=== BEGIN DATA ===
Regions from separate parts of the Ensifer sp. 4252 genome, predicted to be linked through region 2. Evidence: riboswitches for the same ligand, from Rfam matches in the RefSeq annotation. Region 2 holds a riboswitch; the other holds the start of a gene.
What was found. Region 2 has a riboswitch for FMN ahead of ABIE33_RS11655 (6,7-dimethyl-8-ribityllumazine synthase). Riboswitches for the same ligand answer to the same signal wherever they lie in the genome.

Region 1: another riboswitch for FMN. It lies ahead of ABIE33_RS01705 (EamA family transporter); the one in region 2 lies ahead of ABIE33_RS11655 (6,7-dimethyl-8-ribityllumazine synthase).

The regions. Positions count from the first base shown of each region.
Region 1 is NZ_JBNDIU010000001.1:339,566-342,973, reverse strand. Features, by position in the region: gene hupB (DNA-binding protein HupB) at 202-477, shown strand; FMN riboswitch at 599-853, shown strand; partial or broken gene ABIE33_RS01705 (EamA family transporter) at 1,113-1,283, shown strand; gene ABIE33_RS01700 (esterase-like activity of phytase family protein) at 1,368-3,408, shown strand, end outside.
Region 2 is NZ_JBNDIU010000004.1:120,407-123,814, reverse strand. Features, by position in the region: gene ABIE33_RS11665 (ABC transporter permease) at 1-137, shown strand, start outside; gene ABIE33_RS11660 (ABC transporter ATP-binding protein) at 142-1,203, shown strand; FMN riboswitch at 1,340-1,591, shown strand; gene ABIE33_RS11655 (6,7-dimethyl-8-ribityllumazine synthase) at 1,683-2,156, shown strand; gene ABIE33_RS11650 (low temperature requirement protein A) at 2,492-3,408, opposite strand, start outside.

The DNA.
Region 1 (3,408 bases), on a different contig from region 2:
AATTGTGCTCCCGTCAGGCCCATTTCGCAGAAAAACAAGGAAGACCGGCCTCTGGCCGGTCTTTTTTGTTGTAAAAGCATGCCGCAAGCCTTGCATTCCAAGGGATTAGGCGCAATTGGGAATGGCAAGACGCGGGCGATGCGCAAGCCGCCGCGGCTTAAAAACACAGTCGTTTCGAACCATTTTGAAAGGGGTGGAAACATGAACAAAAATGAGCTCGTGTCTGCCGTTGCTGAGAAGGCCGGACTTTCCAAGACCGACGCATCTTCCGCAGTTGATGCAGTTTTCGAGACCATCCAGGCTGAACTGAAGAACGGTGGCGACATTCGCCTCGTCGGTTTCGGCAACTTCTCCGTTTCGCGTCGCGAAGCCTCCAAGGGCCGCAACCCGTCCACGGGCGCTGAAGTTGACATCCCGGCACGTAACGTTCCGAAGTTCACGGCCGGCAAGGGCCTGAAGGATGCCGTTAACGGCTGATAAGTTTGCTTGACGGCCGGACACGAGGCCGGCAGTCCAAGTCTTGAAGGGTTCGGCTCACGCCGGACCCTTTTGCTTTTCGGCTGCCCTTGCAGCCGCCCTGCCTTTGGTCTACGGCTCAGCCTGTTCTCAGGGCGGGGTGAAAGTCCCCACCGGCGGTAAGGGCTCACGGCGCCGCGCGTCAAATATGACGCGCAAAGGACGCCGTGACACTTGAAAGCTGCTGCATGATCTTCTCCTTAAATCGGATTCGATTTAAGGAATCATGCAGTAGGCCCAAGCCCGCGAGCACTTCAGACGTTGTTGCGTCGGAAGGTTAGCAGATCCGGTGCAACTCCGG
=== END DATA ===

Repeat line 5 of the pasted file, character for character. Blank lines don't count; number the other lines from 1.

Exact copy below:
Region 1 is NZ_JBNDIU010000001.1:339,566-342,973, reverse strand. Features, by position in the region: gene hupB (DNA-binding protein HupB) at 202-477, shown strand; FMN riboswitch at 599-853, shown strand; partial or broken gene ABIE33_RS01705 (EamA family transporter) at 1,113-1,283, shown strand; gene ABIE33_RS01700 (esterase-like activity of phytase family protein) at 1,368-3,408, shown strand, end outside.